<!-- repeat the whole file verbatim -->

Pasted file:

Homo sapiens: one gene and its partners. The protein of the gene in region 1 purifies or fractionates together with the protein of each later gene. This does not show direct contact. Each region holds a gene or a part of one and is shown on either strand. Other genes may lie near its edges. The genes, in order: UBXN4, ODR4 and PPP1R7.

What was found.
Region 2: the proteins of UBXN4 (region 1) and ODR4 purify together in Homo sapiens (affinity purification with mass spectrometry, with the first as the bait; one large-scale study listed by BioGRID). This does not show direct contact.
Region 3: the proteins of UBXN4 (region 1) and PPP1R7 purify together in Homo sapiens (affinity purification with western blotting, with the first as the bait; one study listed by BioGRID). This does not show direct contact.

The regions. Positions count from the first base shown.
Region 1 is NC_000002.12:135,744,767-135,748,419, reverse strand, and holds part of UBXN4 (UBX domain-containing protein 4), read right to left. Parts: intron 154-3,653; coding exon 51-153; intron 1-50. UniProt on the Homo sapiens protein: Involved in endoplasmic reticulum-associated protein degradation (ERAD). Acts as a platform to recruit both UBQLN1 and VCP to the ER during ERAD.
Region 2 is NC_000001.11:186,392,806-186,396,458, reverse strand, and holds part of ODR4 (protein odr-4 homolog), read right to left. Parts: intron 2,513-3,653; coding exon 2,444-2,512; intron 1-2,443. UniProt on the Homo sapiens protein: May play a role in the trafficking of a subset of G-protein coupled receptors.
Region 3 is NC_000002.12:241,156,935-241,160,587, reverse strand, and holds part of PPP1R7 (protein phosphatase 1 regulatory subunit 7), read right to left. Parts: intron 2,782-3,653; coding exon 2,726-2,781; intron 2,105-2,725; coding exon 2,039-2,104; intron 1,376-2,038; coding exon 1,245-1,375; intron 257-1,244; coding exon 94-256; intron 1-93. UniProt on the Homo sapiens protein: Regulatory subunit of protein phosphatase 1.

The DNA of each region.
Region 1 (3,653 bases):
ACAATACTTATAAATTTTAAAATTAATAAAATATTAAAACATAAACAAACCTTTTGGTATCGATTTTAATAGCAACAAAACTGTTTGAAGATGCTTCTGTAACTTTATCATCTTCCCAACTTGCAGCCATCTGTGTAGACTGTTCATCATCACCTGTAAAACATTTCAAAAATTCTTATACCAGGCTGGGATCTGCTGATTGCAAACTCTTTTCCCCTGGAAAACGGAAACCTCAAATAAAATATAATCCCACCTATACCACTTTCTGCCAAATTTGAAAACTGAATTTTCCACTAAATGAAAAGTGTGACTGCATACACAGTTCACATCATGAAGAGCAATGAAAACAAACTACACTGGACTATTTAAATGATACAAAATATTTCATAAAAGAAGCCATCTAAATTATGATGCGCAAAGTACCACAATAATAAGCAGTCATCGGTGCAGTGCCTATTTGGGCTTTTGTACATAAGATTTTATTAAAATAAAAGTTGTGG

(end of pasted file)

Homo sapiens: one gene and its partners. The protein of the gene in region 1 purifies or fractionates together with the protein of each later gene. This does not show direct contact. Each region holds a gene or a part of one and is shown on either strand. Other genes may lie near its edges. The genes, in order: UBXN4, ODR4 and PPP1R7.

What was found.
Region 2: the proteins of UBXN4 (region 1) and ODR4 purify together in Homo sapiens (affinity purification with mass spectrometry, with the first as the bait; one large-scale study listed by BioGRID). This does not show direct contact.
Region 3: the proteins of UBXN4 (region 1) and PPP1R7 purify together in Homo sapiens (affinity purification with western blotting, with the first as the bait; one study listed by BioGRID). This does not show direct contact.

The regions. Positions count from the first base shown.
Region 1 is NC_000002.12:135,744,767-135,748,419, reverse strand, and holds part of UBXN4 (UBX domain-containing protein 4), read right to left. Parts: intron 154-3,653; coding exon 51-153; intron 1-50. UniProt on the Homo sapiens protein: Involved in endoplasmic reticulum-associated protein degradation (ERAD). Acts as a platform to recruit both UBQLN1 and VCP to the ER during ERAD.
Region 2 is NC_000001.11:186,392,806-186,396,458, reverse strand, and holds part of ODR4 (protein odr-4 homolog), read right to left. Parts: intron 2,513-3,653; coding exon 2,444-2,512; intron 1-2,443. UniProt on the Homo sapiens protein: May play a role in the trafficking of a subset of G-protein coupled receptors.
Region 3 is NC_000002.12:241,156,935-241,160,587, reverse strand, and holds part of PPP1R7 (protein phosphatase 1 regulatory subunit 7), read right to left. Parts: intron 2,782-3,653; coding exon 2,726-2,781; intron 2,105-2,725; coding exon 2,039-2,104; intron 1,376-2,038; coding exon 1,245-1,375; intron 257-1,244; coding exon 94-256; intron 1-93. UniProt on the Homo sapiens protein: Regulatory subunit of protein phosphatase 1.

The DNA of each region.
Region 1 (3,653 bases):
ACAATACTTATAAATTTTAAAATTAATAAAATATTAAAACATAAACAAACCTTTTGGTATCGATTTTAATAGCAACAAAACTGTTTGAAGATGCTTCTGTAACTTTATCATCTTCCCAACTTGCAGCCATCTGTGTAGACTGTTCATCATCACCTGTAAAACATTTCAAAAATTCTTATACCAGGCTGGGATCTGCTGATTGCAAACTCTTTTCCCCTGGAAAACGGAAACCTCAAATAAAATATAATCCCACCTATACCACTTTCTGCCAAATTTGAAAACTGAATTTTCCACTAAATGAAAAGTGTGACTGCATACACAGTTCACATCATGAAGAGCAATGAAAACAAACTACACTGGACTATTTAAATGATACAAAATATTTCATAAAAGAAGCCATCTAAATTATGATGCGCAAAGTACCACAATAATAAGCAGTCATCGGTGCAGTGCCTATTTGGGCTTTTGTACATAAGATTTTATTAAAATAAAAGTTGTGG